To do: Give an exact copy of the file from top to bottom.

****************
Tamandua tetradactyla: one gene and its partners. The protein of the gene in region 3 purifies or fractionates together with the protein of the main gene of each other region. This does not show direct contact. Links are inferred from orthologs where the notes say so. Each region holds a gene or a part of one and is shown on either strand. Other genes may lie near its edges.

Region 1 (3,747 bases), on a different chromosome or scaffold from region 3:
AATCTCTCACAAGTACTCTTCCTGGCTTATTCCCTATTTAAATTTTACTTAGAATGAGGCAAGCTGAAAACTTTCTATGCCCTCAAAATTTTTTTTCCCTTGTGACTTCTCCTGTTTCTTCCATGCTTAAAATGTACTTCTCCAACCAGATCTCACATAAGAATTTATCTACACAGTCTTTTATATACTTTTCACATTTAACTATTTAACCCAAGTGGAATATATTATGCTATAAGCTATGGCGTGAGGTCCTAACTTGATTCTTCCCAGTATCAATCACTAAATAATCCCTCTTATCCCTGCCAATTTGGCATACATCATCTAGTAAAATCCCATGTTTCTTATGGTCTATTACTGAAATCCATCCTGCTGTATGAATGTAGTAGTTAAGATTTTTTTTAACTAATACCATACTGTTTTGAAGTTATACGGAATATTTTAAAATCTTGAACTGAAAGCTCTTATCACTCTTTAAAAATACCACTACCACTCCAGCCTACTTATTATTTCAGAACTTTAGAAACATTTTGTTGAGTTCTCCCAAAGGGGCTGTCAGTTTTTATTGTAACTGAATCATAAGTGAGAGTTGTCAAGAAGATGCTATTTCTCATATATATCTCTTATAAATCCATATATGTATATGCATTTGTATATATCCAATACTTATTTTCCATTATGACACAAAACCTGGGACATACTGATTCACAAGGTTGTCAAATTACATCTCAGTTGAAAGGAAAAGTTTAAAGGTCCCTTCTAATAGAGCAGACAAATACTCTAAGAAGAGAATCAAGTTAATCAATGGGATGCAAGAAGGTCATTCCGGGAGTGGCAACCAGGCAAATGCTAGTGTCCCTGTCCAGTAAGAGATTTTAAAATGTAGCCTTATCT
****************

Tamandua tetradactyla: one gene and its partners. The protein of the gene in region 3 purifies or fractionates together with the protein of the main gene of each other region. This does not show direct contact. Links are inferred from orthologs where the notes say so. Each region holds a gene or a part of one and is shown on either strand. Other genes may lie near its edges.

Region 1 (3,747 bases), on a different chromosome or scaffold from region 3:
AATCTCTCACAAGTACTCTTCCTGGCTTATTCCCTATTTAAATTTTACTTAGAATGAGGCAAGCTGAAAACTTTCTATGCCCTCAAAATTTTTTTTCCCTTGTGACTTCTCCTGTTTCTTCCATGCTTAAAATGTACTTCTCCAACCAGATCTCACATAAGAATTTATCTACACAGTCTTTTATATACTTTTCACATTTAACTATTTAACCCAAGTGGAATATATTATGCTATAAGCTATGGCGTGAGGTCCTAACTTGATTCTTCCCAGTATCAATCACTAAATAATCCCTCTTATCCCTGCCAATTTGGCATACATCATCTAGTAAAATCCCATGTTTCTTATGGTCTATTACTGAAATCCATCCTGCTGTATGAATGTAGTAGTTAAGATTTTTTTTAACTAATACCATACTGTTTTGAAGTTATACGGAATATTTTAAAATCTTGAACTGAAAGCTCTTATCACTCTTTAAAAATACCACTACCACTCCAGCCTACTTATTATTTCAGAACTTTAGAAACATTTTGTTGAGTTCTCCCAAAGGGGCTGTCAGTTTTTATTGTAACTGAATCATAAGTGAGAGTTGTCAAGAAGATGCTATTTCTCATATATATCTCTTATAAATCCATATATGTATATGCATTTGTATATATCCAATACTTATTTTCCATTATGACACAAAACCTGGGACATACTGATTCACAAGGTTGTCAAATTACATCTCAGTTGAAAGGAAAAGTTTAAAGGTCCCTTCTAATAGAGCAGACAAATACTCTAAGAAGAGAATCAAGTTAATCAATGGGATGCAAGAAGGTCATTCCGGGAGTGGCAACCAGGCAAATGCTAGTGTCCCTGTCCAGTAAGAGATTTTAAAATGTAGCCTTATCT